It is always difficult to apply in everyday life what we think we would like to do and this is even more true for the application of scientific knowledge. This phenomenon is called the “know-do gap”. One of the main reasons is that evidence is usually not focused on (or written for) the consumers1.
A solution to this problem is the so-called “Knowledge Translation” (KT), defined as “a dynamic and interactive process that includes the synthesis, dissemination, exchange, and ethically sound application of knowledge to improve health, provide more effective health services and products, and strengthen the health care system”2. KT has been recognised as essential in achieving Cochrane’s vision and maximising the benefit of the work of Cochrane contributors3, according to the Strategy to 2020’s fundamental commitment to the dissemination, use and impact of Cochrane evidence.
Last April, during the Cochrane mid-year meeting in Geneva the Cochrane KT Framework3 was approved. An Advisory Group has been created bringing together leaders in Cochrane who have an interest and experience in KT to advise on effective implementation and leadership of this KT Framework and Cochrane Rehabilitation Director, Prof. Stefano Negrini, has been included in this Group.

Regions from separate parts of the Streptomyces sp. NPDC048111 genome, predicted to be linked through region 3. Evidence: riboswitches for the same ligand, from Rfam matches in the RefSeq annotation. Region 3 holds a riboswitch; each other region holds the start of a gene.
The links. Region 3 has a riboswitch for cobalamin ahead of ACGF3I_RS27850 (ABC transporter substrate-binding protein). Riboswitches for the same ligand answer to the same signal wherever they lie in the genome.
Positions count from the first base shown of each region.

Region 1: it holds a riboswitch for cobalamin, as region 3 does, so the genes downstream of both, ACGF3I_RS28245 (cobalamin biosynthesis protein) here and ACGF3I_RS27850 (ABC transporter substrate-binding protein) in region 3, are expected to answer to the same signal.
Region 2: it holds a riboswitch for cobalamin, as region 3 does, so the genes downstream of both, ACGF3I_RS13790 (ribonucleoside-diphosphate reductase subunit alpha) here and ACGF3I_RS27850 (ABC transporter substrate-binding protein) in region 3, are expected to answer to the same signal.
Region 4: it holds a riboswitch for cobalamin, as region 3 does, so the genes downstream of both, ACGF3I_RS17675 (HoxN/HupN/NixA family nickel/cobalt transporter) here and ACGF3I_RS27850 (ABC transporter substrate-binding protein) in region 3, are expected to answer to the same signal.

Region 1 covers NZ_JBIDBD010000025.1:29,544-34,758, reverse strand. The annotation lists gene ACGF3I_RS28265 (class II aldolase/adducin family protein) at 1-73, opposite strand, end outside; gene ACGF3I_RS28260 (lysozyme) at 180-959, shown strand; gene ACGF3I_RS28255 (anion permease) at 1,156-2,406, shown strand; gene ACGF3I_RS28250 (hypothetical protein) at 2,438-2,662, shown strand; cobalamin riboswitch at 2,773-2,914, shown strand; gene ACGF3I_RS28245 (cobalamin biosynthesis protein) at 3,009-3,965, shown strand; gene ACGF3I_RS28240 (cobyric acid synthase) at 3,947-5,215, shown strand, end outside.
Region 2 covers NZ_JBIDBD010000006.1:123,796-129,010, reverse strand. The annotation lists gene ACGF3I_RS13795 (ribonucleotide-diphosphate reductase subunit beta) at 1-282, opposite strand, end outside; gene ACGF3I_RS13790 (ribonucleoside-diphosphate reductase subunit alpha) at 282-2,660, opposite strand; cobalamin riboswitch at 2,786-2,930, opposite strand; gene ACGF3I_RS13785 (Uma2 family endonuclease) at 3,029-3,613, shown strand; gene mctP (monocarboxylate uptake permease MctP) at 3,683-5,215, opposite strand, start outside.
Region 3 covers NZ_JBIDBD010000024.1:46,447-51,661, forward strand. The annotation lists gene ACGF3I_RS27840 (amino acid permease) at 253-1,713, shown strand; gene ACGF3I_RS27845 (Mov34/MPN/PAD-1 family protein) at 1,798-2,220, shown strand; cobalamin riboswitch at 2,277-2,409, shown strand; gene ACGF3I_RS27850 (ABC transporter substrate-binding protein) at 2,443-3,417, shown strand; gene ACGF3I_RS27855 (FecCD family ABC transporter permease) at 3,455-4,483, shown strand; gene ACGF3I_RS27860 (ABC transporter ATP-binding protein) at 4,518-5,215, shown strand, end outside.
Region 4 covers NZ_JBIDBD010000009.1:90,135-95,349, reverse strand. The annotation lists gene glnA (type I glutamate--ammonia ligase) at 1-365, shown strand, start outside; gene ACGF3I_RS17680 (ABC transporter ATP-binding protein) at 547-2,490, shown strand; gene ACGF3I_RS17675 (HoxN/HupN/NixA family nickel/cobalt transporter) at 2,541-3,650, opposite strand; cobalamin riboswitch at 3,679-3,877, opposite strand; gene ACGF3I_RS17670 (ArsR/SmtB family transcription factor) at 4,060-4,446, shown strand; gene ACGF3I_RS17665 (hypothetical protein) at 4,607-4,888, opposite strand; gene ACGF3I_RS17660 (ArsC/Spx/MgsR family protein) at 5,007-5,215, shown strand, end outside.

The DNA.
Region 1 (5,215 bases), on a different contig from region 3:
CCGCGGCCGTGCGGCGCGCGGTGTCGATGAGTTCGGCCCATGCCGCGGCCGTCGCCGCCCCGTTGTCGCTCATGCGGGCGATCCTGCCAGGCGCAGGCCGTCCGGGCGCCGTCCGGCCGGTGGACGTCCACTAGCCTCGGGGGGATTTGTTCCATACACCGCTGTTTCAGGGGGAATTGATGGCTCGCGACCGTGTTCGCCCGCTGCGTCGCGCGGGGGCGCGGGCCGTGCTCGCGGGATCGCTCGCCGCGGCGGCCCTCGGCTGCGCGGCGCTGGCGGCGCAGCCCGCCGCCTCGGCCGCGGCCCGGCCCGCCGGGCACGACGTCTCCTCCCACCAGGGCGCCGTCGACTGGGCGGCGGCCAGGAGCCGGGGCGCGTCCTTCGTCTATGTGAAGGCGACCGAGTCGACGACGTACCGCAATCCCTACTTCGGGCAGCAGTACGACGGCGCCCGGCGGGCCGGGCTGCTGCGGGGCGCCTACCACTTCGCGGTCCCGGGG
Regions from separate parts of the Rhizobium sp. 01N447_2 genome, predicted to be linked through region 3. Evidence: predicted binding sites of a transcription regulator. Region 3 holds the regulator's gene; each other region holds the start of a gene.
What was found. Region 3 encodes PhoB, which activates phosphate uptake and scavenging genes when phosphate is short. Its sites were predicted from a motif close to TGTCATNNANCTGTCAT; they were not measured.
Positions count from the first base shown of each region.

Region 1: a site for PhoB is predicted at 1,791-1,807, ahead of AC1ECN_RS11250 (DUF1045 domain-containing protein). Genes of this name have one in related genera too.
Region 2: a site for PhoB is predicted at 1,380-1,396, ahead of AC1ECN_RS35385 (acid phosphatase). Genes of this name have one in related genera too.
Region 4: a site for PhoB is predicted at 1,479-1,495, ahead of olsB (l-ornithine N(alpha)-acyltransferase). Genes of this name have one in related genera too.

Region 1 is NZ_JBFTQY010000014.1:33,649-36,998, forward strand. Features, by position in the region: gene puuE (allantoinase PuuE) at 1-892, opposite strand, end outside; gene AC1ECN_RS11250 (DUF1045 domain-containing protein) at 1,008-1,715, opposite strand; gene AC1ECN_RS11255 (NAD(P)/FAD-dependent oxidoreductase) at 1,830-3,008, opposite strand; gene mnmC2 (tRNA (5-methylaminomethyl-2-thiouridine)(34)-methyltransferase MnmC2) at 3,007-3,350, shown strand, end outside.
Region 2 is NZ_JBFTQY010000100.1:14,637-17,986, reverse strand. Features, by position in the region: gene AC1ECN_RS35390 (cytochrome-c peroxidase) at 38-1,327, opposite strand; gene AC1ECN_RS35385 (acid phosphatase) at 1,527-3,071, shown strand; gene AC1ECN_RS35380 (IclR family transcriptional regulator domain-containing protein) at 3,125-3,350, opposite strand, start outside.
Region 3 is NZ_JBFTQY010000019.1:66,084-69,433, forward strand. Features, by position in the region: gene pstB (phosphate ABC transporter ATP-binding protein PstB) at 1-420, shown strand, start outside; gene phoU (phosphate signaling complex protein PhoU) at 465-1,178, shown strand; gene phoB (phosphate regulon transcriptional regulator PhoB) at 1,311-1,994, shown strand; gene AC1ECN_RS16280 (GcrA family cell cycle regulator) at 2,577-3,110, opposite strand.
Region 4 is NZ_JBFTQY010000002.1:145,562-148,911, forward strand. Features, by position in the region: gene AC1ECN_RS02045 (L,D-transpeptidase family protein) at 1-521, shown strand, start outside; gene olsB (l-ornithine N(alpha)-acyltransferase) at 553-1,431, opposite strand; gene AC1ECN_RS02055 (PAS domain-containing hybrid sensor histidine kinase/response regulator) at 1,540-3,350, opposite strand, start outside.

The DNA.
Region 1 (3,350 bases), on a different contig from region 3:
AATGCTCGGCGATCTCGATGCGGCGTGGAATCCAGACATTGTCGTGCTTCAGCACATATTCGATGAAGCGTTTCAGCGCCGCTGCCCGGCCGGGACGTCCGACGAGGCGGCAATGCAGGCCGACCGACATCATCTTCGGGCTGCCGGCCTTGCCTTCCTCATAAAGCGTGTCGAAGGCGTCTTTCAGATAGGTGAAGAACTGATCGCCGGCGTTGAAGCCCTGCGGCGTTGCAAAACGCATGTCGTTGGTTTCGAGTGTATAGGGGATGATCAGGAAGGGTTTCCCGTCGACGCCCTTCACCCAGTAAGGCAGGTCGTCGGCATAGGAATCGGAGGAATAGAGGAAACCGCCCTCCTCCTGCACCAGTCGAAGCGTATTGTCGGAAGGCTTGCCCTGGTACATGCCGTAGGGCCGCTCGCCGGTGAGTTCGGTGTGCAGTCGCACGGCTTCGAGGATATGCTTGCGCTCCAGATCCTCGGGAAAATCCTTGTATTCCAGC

Six key themes have been identified for the KT Strategy framework in Cochrane:
1. Prioritization and co-production of Cochrane reviews: Producing reviews which meet the needs of our users
2. Packaging, push and support to implementation: Ensuring our users would receive and can be able to act on our reviews and products
3. Facilitating pull: Growing our users’ capacity to find and use our reviews
4. Exchange: Engaging with our users to support their evidence informed decision making
5. Improving climate: Advocating for evidence informed health decision-making
6. Sustainable KT Processes: Building a sustainable infrastructure for knowledge translation
Cochrane Rehabilitation efforts to meet the KT strategy would consist in helping Cochrane Review Groups to produce evidence relevant to the world of rehabilitation (Methodology Committee); to spread the knowledge to the world of rehabilitation (Communication and Publication Committees) and to increase the knowledge inside the world of rehabilitation while improving the climate (Education Committee); trying to be cost-effective.
1. Glenton C et al. Summaries of findings, descriptions of interventions, and information about adverse effects would make reviews more informative. J Clin Epidemiol 2006; 59: 770-8.
2. Mc Kibbon KA et al. A cross sectional study of the number and frequency of terms used to refer to knowledge translation in a body of health literature in 2006: a tower of Babel? Impl Sci. 2010; 5:16.
3. Cochrane Knowledge Translation Strategy (April 2017)